MM: It’s a series of short stories, each with their own theme and narrative. On the surface they seem pretty clear cut and simple, like a mysterious drip in your house or looking for a midnight snack, but as the creation process progressed each story slowly developed to be so much more. 

Have you ever choreographed/created virtually?

AW: I have hosted and participated in a few virtual choreographic/creative sessions throughout the pandemic. However, this is the largest scale I have done it on. With nine dancers, different schedules, different time zones, and an end presentation, this process has felt entirely new.

MM: I have choreographed and created works before, but this is the first time virtually.

George Brown Dance Ensemble
Dancers in rehearsal with Alexandra Woodley.

What has this process been like as a choreographer?

AW: This process has been a challenge. I have had to reanalyze why and how I take each step of the creation process. However, the difficulty has really created a beautiful and resilient atmosphere within each rehearsal. Each dancer is involved because they want to be and not because it is easy to be, and I can keenly feel that from each of them as the choreographer. The virtual platform can be disembodying, making the experience challenging both from a learning perspective and in the performance and communication as of dance. This makes each movement we create that much more monumental. Not being in person takes away from the ability to feed off each other’s energy and to contribute to the creative atmosphere. To combat this each dancer and myself has had to work so much harder and truly develop their personal work ethic and dance style to contribute to the overall success of the project. This process is difficult but so rewarding and enlightening.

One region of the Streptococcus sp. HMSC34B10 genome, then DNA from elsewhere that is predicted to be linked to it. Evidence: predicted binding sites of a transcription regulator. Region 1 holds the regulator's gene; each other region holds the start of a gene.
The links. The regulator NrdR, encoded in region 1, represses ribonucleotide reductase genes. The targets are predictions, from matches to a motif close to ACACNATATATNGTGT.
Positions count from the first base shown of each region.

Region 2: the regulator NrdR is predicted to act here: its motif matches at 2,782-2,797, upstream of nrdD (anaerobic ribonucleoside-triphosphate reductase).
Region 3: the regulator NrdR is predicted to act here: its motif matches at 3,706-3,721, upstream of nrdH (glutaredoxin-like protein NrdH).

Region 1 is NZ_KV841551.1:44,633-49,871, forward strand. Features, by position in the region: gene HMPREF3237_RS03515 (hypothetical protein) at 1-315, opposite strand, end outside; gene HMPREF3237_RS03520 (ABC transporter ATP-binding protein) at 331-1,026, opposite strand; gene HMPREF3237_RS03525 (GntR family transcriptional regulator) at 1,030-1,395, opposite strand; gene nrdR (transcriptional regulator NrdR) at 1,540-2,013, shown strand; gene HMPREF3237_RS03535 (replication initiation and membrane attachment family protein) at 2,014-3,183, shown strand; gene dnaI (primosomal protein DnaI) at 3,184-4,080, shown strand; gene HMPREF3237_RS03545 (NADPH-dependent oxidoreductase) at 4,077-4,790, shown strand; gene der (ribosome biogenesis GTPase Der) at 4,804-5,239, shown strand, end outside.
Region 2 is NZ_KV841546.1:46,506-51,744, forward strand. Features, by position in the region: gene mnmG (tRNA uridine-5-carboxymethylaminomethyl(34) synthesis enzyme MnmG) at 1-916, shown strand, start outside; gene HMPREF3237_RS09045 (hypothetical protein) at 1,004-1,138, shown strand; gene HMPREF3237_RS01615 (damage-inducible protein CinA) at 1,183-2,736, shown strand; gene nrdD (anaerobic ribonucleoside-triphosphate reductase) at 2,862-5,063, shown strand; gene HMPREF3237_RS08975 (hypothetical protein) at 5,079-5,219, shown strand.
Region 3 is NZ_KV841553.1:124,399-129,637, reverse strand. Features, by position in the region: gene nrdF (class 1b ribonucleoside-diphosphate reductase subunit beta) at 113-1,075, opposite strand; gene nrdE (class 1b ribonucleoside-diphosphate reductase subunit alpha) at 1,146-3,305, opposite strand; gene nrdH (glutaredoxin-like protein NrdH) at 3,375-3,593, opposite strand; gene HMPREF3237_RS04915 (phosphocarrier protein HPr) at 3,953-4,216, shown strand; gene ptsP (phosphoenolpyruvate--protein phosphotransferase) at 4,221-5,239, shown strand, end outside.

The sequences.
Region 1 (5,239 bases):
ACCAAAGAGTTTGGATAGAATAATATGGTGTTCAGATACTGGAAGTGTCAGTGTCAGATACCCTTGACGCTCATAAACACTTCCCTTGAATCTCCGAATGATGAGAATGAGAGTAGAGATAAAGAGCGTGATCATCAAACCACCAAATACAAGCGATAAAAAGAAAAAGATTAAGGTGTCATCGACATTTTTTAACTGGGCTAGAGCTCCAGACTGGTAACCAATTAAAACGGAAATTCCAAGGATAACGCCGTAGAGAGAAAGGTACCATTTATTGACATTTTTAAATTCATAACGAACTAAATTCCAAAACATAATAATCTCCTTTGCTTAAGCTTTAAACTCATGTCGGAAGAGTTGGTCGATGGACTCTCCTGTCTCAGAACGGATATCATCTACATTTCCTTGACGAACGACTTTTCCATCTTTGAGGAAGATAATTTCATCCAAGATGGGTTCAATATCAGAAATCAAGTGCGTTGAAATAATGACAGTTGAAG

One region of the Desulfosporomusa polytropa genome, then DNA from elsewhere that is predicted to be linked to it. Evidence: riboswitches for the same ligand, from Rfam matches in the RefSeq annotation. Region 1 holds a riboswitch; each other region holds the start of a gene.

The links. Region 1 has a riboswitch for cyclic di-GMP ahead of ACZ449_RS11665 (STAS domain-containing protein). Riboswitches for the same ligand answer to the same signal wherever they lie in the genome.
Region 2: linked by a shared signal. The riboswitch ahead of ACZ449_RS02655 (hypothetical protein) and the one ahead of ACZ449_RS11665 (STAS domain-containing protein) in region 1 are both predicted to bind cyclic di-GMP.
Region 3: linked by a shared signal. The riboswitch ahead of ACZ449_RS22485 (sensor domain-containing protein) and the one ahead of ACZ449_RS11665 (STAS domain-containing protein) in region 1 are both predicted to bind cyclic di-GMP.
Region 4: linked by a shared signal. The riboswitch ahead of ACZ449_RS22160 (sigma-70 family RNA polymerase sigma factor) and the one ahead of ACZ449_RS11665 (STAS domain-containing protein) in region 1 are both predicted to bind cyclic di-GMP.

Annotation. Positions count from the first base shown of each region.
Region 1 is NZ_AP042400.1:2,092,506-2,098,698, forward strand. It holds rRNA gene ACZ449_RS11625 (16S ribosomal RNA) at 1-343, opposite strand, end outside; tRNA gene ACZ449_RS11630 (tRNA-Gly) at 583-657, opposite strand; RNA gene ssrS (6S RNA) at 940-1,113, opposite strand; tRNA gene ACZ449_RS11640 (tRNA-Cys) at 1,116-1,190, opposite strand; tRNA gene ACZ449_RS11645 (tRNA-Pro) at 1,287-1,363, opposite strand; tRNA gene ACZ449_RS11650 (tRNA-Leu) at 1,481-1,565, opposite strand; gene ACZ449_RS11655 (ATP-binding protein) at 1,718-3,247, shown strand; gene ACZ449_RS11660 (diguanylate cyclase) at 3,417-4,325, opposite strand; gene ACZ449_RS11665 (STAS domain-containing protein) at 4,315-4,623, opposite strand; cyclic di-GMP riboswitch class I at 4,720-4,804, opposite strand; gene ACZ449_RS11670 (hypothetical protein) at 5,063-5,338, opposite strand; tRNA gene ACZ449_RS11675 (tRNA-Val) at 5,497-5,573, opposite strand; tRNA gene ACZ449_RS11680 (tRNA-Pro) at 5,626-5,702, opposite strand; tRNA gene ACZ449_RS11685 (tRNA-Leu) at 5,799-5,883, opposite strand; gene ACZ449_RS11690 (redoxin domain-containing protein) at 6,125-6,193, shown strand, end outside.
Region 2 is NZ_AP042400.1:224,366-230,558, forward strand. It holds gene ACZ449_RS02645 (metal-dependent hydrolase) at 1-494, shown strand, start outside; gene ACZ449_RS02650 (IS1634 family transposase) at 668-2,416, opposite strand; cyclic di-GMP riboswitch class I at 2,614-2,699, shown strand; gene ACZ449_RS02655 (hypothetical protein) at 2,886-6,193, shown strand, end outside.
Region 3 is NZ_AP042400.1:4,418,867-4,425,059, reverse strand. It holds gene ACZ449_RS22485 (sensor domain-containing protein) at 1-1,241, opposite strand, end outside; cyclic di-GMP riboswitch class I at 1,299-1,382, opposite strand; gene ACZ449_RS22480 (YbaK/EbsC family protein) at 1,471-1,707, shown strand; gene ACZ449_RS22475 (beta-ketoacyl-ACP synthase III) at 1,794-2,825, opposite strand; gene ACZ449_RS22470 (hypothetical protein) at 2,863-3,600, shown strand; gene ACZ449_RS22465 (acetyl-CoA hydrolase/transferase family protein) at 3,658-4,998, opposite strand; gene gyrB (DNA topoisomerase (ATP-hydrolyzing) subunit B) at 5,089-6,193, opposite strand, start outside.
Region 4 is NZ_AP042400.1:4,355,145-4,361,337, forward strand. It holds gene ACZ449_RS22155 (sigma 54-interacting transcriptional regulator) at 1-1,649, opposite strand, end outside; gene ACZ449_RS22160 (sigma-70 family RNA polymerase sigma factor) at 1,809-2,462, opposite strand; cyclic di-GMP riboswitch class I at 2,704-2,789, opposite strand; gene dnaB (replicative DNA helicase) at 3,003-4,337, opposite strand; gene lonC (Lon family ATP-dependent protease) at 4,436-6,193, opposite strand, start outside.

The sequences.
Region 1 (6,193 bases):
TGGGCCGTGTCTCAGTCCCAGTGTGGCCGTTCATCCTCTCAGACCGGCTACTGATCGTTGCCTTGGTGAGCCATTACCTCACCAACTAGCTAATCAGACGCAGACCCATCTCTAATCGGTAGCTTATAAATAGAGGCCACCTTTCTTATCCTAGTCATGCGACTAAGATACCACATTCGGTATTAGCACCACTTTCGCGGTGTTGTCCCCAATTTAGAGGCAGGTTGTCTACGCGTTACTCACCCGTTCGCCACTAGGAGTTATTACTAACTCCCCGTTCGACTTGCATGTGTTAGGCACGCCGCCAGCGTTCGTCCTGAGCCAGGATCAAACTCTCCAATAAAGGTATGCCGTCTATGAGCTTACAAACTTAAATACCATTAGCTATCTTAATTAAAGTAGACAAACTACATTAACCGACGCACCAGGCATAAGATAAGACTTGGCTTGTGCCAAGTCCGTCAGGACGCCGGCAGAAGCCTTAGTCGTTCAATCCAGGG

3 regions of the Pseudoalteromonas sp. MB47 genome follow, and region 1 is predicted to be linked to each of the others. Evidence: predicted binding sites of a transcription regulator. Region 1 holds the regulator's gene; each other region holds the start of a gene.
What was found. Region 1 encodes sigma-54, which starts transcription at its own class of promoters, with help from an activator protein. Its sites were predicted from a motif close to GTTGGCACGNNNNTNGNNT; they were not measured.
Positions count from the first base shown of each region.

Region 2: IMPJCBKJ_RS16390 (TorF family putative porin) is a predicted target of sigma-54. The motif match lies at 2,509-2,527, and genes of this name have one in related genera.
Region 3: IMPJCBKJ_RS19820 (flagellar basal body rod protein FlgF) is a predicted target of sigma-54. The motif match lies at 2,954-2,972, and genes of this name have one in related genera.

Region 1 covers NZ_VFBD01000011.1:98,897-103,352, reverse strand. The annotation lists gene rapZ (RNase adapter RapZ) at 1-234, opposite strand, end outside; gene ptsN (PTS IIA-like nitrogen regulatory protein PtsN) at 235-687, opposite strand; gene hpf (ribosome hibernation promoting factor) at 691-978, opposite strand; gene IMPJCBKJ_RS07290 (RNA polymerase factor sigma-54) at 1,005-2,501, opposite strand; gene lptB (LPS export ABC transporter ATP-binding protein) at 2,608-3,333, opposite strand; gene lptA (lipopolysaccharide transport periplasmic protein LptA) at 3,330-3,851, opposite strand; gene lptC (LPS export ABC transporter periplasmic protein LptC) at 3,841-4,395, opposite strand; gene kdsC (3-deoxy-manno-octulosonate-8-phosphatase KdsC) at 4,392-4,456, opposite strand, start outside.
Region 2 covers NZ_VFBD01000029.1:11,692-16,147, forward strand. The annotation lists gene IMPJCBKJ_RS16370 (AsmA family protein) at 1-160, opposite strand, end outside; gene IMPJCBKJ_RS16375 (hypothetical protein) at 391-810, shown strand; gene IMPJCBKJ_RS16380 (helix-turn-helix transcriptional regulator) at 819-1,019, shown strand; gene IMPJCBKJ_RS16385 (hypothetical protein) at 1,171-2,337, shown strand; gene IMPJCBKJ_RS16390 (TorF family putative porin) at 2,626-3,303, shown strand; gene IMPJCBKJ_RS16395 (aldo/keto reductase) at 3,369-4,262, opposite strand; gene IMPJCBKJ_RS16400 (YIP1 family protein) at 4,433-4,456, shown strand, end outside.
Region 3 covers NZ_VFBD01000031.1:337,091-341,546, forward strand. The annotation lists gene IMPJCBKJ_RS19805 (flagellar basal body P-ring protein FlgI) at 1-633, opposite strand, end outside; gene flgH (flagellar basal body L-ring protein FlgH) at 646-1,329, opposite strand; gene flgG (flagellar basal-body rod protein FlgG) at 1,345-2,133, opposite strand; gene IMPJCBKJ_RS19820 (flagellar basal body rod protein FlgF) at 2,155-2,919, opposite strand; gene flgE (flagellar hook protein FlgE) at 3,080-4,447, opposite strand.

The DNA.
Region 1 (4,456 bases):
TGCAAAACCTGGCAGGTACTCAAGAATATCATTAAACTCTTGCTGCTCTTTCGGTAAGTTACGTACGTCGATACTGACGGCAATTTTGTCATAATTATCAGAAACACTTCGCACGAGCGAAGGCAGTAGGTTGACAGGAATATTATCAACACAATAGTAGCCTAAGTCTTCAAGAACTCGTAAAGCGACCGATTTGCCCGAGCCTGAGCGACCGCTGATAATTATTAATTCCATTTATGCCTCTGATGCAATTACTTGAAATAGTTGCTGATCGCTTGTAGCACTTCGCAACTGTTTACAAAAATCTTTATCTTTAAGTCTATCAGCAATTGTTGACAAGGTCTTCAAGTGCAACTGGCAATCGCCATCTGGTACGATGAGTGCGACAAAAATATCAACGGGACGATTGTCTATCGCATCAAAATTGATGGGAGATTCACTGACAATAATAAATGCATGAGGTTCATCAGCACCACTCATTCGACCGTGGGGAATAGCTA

MM: Before I began this creation process, I knew it would have to be as collaborative as possible since I am in a completely different time zone. I also knew that I could not hold on to any preconceived idea or vision because the dancers may interpret it or envision it in a completely different way, but I think that’s what made this process so fun. My dancers took my ideas and ran wild with them, bringing back new ideas that I may never have come up with. In working together, we made something neither party would have been able to make on their own. 

Alex, this is your second time participating in the Ensemble program as a choreographer. How has this process differed from the last time you choreographed for Ensemble?